Officer workers cling to hardcopies: report

Enterprise staff are loath to give up reliance on paper documents, despite the wide variety of alternative office document management systems, claims a survey by AIIM – the Association for Information and Image Management.

The survey found that 62 per cent of important paper documents are still archived as paper, and that even when documents are dispatched for archive scanning, 25 per cent are photocopied beforehand ‘just in case’. Less than a third of the paper originals are systematically or incidentally destroyed after scanning, the survey found.

‘Document Scanning and Capture: Local, Central, Outsource - What’s Working Best?’ forms part of AIIM’s Industry Watch series of reports. The survey was taken by 882 individual members of the AIIM community between October 08 and October 23, 2009, using a Web-based research tool. Invitations to take the survey were sent via e-mail to a selection of the AIIM worldwide community members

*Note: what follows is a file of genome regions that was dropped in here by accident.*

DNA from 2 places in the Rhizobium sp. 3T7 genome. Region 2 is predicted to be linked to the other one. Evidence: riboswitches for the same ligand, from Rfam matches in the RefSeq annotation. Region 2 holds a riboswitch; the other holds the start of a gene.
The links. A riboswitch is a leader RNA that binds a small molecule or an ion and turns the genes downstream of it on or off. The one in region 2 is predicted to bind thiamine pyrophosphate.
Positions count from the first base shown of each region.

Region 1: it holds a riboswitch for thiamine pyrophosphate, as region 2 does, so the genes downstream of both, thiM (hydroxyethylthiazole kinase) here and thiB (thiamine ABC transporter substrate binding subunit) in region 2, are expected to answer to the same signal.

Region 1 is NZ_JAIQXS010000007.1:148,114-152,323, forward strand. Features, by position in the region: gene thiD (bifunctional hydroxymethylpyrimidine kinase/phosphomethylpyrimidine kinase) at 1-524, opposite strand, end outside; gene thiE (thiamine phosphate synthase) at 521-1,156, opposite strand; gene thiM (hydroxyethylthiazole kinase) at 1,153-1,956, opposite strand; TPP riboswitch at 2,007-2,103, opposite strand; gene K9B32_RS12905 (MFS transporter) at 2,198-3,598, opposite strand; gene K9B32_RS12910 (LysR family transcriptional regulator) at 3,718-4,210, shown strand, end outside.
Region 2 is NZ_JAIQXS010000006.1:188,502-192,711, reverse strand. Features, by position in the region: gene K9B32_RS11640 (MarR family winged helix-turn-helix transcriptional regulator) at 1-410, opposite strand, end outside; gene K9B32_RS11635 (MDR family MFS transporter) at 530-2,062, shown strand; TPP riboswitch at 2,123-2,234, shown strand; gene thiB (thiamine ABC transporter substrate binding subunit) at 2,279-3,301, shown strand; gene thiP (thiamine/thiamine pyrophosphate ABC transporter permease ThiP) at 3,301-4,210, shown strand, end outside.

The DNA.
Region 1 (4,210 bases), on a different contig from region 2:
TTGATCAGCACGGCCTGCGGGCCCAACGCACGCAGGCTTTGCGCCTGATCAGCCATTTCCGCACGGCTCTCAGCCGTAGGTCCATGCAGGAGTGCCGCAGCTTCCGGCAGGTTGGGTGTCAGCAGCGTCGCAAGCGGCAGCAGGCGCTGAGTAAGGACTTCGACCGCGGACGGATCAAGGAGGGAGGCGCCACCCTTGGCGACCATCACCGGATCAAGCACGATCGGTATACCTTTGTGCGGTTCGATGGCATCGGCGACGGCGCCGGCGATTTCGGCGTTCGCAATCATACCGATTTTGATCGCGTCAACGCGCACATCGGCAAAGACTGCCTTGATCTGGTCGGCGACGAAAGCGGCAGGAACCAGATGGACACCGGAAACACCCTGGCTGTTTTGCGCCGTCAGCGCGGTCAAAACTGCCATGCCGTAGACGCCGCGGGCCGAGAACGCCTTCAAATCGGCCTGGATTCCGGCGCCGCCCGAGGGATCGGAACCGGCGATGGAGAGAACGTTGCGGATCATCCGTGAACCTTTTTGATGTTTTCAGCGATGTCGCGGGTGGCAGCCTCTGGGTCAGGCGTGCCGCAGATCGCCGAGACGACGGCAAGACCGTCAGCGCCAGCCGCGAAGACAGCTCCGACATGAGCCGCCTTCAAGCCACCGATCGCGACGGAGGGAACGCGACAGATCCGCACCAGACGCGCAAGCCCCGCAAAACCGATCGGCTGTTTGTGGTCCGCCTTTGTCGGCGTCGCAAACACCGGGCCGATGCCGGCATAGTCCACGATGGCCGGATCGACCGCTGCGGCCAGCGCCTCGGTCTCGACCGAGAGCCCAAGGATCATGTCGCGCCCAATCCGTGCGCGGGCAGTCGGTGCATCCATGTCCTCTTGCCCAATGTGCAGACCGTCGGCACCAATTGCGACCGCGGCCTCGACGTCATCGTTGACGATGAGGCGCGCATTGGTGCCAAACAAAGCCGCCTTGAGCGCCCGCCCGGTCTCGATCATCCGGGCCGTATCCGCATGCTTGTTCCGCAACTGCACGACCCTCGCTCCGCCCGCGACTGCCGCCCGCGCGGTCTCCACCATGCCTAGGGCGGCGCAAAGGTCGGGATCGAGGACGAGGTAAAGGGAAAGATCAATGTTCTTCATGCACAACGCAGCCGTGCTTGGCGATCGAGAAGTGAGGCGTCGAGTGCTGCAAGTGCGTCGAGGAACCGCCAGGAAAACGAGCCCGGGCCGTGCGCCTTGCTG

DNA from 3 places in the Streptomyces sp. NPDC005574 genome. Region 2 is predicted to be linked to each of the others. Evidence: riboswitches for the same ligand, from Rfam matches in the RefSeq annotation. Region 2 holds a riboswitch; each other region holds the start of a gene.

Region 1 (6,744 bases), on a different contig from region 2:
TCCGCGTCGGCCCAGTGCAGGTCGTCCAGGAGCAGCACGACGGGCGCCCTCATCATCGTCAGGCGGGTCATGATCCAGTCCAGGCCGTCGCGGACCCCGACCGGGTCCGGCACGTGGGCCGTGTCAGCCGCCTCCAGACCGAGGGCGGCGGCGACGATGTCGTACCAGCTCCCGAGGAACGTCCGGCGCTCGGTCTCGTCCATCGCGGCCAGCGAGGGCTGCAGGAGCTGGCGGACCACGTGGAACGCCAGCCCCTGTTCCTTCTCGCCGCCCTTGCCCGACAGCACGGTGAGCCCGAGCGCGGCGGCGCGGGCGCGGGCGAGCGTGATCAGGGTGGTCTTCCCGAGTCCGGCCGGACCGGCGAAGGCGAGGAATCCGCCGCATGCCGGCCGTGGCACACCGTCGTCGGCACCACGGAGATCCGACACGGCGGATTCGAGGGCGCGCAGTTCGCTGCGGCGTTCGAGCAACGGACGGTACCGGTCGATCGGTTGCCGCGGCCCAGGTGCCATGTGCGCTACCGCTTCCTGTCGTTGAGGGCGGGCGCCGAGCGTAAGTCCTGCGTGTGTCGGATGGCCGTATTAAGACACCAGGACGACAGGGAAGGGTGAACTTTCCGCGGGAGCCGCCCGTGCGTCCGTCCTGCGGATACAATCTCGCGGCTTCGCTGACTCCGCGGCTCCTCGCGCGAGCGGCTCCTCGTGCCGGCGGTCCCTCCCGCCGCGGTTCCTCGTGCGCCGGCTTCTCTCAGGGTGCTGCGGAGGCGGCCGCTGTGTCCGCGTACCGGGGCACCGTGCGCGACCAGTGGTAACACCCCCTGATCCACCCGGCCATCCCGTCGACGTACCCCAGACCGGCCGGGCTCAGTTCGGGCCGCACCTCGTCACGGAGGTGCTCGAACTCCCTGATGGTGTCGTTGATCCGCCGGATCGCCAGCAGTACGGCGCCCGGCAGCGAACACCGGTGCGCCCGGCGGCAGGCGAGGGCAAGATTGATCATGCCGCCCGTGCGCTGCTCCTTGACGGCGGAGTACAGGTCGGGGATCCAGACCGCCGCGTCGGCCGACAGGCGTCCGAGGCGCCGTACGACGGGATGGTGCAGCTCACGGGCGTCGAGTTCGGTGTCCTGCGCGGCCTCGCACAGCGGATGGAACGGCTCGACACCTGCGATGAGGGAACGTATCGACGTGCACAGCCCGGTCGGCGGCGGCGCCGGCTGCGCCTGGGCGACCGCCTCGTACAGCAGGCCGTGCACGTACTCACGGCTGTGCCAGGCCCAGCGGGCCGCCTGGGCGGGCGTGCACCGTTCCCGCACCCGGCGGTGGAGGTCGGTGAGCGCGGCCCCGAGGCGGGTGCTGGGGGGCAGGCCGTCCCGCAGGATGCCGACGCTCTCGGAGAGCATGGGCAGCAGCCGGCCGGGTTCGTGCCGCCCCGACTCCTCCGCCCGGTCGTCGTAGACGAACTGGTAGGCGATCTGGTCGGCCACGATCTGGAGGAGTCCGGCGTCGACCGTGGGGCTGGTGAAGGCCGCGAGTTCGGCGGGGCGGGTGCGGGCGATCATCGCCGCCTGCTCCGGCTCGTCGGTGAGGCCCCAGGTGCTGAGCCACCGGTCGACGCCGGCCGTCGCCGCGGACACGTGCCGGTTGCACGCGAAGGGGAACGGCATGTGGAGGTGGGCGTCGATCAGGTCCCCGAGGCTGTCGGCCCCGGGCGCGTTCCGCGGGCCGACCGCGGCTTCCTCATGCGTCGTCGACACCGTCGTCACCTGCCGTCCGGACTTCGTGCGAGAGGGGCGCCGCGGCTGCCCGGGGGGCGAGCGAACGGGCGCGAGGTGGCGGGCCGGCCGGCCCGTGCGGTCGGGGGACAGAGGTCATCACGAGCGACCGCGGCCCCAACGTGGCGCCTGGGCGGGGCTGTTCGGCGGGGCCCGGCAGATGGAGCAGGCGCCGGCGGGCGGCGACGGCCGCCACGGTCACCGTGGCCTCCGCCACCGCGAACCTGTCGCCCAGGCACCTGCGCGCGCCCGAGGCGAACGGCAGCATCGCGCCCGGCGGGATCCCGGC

In the survey, 70 per cent of the respondents agreed with the statement, ‘Users feel that paper records are needed for legal reasons’. Even at the organisational level, in 25 per cent of businesses the legal admissibility of scanned documents is still seen as an issue.

“The legal admissibility of scanned paper documents has been established for nearly 20 years, and it is nailed down in legislation and standards around the world, [but] there is still this suspicion among users that they may need to produce the original paper copy at some point,” says AIIM president, John Mancini. “The fact that searching for - and finding - a paper copy is [many] times more difficult than finding an electronic one, seems to have escaped them.”

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